• To elucidate the nature of the surface of silane-modified nanofibers, pristine LLAZO and s@LLAZO nanofibers were analyzed using Fourier-transform Infrared Spectroscopy (FTIR) and X-ray photoelectron spectroscopy (XPS). As shown in FIG. 7, the FTIR spectra of s@LLAZO illustrated the appearance of additional absorption peaks after hydrolysis. The main absorption peaks located at 1650, 1320, 1100, and 940 cm−1 were attributed to the stretching vibration of C═O, stretch of COO, stretching vibration of Si—O, and bending vibration of C═C, respectively, corresponding to acrylate, siloxane, and vinyl groups as depicted in FIG. 7. (Refs. 23,24) Those additional main peaks confirmed the presence of chemically bonded silane coating on the surface of LLAZO nanofibers. The weight percentage of silane component in s@LLAZO nanofibers was estimated by thermal gravity analysis (TGA) (FIG. 8). As summarized in Table 1, the approximate silane percentages in s@LLAZO nanofibers were 4.4-7.3 wt. % for 3 to 24 hours of hydrolysis treatment. The XPS spectra of C 1s, O 1s, Li 1s, and Si 2p are shown in FIG. 6F, which further confirmed the surface configuration of s@LLAZO nanofibers. LLAZO and s@LLAZO nanofibers exhibited the same peaks in Li 1s and C 1s XPS spectra, illustrating the major Li—O (Li 1s at 54.7 eV, and O 1s at 529 eV) bonds in LLAZO structure and possible formation of Li2CO3 (C 1s at 289.2 eV) on the surface due to reaction with moisture in air. (Refs. 25,26) Additional peaks in O 1s and Si 2p spectra located at 531.5 eV (O 1s) and 102.5 eV (Si 2p) were ascribed to silane molecules on the surface of s@LLAZO nanofibers, which represented Si-0 bonds and further demonstrated the success of applying a coating layer on the LLAZO nanofibers. (Ref. 27) Note that signals from the peaks of La 4d and Zr 3d failed to be detected due to the penetration limitation of XPS.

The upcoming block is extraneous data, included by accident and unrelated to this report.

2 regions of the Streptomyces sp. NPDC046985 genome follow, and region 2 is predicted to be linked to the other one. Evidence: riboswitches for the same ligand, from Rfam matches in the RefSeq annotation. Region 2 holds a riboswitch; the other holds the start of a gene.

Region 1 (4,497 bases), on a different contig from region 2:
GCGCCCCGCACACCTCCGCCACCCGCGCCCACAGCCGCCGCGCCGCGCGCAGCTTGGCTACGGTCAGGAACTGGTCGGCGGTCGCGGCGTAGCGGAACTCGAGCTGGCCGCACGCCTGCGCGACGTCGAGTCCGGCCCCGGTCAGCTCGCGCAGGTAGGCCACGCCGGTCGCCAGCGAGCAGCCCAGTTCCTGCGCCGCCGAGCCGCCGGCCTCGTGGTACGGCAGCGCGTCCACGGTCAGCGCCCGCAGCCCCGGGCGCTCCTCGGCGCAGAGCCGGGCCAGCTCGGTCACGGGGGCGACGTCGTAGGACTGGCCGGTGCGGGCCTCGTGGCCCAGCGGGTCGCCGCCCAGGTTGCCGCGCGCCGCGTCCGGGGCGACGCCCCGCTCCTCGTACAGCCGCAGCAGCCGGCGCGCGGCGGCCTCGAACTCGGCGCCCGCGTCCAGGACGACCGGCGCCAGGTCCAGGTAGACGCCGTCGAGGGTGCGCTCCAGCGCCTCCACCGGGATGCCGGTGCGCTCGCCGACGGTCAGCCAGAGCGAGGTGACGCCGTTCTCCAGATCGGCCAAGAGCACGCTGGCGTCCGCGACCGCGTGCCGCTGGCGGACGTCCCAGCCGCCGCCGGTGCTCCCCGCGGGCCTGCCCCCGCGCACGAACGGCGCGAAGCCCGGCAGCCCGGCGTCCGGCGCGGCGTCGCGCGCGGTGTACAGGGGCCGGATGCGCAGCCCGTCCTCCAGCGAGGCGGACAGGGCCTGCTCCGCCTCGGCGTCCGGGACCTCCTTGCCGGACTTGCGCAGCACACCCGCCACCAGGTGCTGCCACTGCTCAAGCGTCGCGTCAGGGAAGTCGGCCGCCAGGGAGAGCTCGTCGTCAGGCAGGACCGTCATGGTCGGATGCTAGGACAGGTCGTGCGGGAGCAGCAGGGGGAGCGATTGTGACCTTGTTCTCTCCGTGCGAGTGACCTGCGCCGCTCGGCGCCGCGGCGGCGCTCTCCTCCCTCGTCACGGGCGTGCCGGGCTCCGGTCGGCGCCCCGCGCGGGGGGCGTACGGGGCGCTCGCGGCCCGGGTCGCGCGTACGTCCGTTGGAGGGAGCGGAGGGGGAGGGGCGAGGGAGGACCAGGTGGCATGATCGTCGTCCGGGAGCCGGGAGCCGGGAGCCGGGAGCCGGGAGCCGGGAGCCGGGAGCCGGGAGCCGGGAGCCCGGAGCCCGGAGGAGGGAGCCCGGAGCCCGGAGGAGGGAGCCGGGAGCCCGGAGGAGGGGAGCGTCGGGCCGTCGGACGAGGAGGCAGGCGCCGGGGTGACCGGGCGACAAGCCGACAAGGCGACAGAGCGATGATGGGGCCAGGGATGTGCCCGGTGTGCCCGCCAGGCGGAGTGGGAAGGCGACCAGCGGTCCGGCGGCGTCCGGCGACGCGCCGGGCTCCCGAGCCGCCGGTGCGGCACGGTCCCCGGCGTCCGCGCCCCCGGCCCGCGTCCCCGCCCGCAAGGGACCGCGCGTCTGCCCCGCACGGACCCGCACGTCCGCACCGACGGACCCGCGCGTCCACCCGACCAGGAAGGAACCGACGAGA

• TABLE 1
    Electrochemical and mechanical properties of s@LLAZO-PEGDA CSEs.
    Silane Ionic
    Coating Conductivity Activation Young's Tensile
    Time (S/cm) Energy Modulus Strength Elongation
    Samples (h) (at 25° C.) (eV) (MPa) (MPa) (%)
    PEGDA 18.1 1.4 7.9
    LLAZO-40PEGDA 0 5.2 × 10−5 0.41 10.4 1.7 21.0
    s@LLAZO(3 h)-40PEGDA 3 9.4 × 10−5 0.31 17.8 2.1 19.7
    s@LLAZO(6 h)-40PEGDA 6 4.9 × 10−4 0.29 24.8 3.7 20.5
    s@LLAZO(12 h)-40PEGDA 12 4.6 × 10−4 0.30 27.6 4.1 20.9
    s@LLAZO(24 h)-40PEGDA 24 3.9 × 10−4 0.30 29.5 4.2 19.1
  • The ionic conductivities of s@LLAZO-PEGDA CSEs were measured using electrochemical impedance spectroscopy (EIS) as illustrated in FIG. 9. As calculated with obtained total resistance, without the silane coating layer, LLAZO-40PEGDA CSE exhibited the lowest ionic conductivity of 5.3×10−5 S cm−1 at room temperature. The relatively low ionic conductivity was due to the extremely high content of LLAZO nanofibers within the CSE, which led to the agglomeration of fillers and destruction of conducting pathways. In contrast, with the presence of silane coating layers, s@LLAZO-40PEGDA CSEs showed much higher ionic conductivities. The s@LLAZO(6 h)-40PEGDA CSE reached its maximum ionic conductivity of 4.9×10−4 S cm−1 at room temperature, manifesting the improved Li+conduction within the composite structure with use of silane-modified LLAZO nanofibers. A slight decrease in ionic conductivity was observed with longer coating time (s@LLAZO(24 h)-40PEGDA, 3.9×10−4 S cm−1), which may have been due to the suppression of surface Li+ conduction with a thicker coating. The distribution of Li+ conductors in CSEs was further investigated by scanning electron microscope (SEM). As shown in FIG. 10A and 10B, the distribution of untreated LLAZO nanofibers in LLAZO-40PEGDA CSE was not at all uniform. At high filler content, the nanofibers preferred to locate on the periphery of the solid electrolyte membrane, resulting in disturbed Li+ pathways. With silane modification, the acrylate groups on s@LLAZO nanofibers were activated along with polymerization, leading to the homogeneous assembly of Li+ conductors and polymer in the composite structure (FIG. 10C-10F). It was the well-connected, fast Li+ conducting pathways provided by s@LLAZO nanofibers that maximized the Li+ conductivities in the introduced CSEs.